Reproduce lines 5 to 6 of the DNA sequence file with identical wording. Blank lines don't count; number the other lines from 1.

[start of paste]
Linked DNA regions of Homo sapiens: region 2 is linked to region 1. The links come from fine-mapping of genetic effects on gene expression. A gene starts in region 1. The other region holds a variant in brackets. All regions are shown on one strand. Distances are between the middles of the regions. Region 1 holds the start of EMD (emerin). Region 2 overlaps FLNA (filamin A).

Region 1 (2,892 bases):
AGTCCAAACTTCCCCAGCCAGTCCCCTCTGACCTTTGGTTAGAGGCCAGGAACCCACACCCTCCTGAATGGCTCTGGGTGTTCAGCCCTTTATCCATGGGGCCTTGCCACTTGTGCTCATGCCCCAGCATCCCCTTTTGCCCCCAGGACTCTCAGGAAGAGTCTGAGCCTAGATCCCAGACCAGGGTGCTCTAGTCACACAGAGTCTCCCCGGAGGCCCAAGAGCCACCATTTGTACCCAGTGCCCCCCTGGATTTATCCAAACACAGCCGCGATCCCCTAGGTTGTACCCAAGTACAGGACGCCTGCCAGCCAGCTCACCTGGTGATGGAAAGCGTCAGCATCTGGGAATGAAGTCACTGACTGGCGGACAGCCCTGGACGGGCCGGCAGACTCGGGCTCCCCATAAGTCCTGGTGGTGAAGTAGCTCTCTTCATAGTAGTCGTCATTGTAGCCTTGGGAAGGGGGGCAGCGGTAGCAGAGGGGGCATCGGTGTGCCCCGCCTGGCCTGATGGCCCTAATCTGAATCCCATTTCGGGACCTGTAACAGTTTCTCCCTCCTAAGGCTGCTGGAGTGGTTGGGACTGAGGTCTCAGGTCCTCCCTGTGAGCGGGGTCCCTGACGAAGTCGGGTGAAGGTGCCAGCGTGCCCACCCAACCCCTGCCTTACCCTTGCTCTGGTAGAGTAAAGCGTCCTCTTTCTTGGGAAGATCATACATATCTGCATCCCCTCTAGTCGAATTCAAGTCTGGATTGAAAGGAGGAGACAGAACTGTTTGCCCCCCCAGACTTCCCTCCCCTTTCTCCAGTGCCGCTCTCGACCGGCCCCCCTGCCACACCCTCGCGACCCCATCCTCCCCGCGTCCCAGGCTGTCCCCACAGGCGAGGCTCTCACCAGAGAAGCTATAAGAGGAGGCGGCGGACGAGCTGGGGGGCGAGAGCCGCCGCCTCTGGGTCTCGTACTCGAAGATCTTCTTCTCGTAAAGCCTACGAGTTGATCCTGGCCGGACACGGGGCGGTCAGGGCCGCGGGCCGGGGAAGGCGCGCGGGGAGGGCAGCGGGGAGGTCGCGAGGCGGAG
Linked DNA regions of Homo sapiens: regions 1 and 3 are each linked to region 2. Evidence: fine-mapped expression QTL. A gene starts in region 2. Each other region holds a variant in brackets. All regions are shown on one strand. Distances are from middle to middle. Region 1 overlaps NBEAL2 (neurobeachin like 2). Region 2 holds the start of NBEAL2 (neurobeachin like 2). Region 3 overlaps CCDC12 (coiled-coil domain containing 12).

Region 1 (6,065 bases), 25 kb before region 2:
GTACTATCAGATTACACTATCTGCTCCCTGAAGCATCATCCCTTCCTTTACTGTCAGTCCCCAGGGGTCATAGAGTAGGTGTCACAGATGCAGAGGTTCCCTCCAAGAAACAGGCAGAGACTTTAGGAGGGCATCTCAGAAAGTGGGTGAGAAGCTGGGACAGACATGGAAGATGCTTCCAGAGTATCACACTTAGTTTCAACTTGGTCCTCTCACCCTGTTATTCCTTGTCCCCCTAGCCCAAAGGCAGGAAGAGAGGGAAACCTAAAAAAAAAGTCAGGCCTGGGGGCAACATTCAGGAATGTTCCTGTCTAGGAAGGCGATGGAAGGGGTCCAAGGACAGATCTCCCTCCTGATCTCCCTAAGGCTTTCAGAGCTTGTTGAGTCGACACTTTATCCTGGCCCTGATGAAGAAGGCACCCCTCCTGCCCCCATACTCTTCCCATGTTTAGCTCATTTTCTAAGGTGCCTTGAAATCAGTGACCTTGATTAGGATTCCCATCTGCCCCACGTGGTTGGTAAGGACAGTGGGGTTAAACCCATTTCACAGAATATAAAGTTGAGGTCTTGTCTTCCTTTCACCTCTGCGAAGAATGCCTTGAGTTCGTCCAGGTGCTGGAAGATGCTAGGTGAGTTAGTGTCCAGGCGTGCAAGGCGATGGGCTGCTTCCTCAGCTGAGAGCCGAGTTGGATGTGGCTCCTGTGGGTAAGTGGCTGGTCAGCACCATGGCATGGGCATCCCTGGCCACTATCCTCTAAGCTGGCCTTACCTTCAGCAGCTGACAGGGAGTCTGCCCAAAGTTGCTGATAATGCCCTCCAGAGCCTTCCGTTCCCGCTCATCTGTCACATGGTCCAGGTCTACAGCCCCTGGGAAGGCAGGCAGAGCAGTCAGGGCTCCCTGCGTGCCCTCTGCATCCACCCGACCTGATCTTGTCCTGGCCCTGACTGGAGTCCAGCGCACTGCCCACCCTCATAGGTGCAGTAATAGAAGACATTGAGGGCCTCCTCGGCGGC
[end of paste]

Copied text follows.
Region 1 (6,065 bases), 25 kb before region 2:
GTACTATCAGATTACACTATCTGCTCCCTGAAGCATCATCCCTTCCTTTACTGTCAGTCCCCAGGGGTCATAGAGTAGGTGTCACAGATGCAGAGGTTCCCTCCAAGAAACAGGCAGAGACTTTAGGAGGGCATCTCAGAAAGTGGGTGAGAAGCTGGGACAGACATGGAAGATGCTTCCAGAGTATCACACTTAGTTTCAACTTGGTCCTCTCACCCTGTTATTCCTTGTCCCCCTAGCCCAAAGGCAGGAAGAGAGGGAAACCTAAAAAAAAAGTCAGGCCTGGGGGCAACATTCAGGAATGTTCCTGTCTAGGAAGGCGATGGAAGGGGTCCAAGGACAGATCTCCCTCCTGATCTCCCTAAGGCTTTCAGAGCTTGTTGAGTCGACACTTTATCCTGGCCCTGATGAAGAAGGCACCCCTCCTGCCCCCATACTCTTCCCATGTTTAGCTCATTTTCTAAGGTGCCTTGAAATCAGTGACCTTGATTAGGATTCCCATCTGCCCCACGTGGTTGGTAAGGACAGTGGGGTTAAACCCATTTCACAGAATATAAAGTTGAGGTCTTGTCTTCCTTTCACCTCTGCGAAGAATGCCTTGAGTTCGTCCAGGTGCTGGAAGATGCTAGGTGAGTTAGTGTCCAGGCGTGCAAGGCGATGGGCTGCTTCCTCAGCTGAGAGCCGAGTTGGATGTGGCTCCTGTGGGTAAGTGGCTGGTCAGCACCATGGCATGGGCATCCCTGGCCACTATCCTCTAAGCTGGCCTTACCTTCAGCAGCTGACAGGGAGTCTGCCCAAAGTTGCTGATAATGCCCTCCAGAGCCTTCCGTTCCCGCTCATCTGTCACATGGTCCAGGTCTACAGCCCCTGGGAAGGCAGGCAGAGCAGTCAGGGCTCCCTGCGTGCCCTCTGCATCCACCCGACCTGATCTTGTCCTGGCCCTGACTGGAGTCCAGCGCACTGCCCACCCTCATAGGTGCAGTAATAGAAGACATTGAGGGCCTCCTCGGCGGC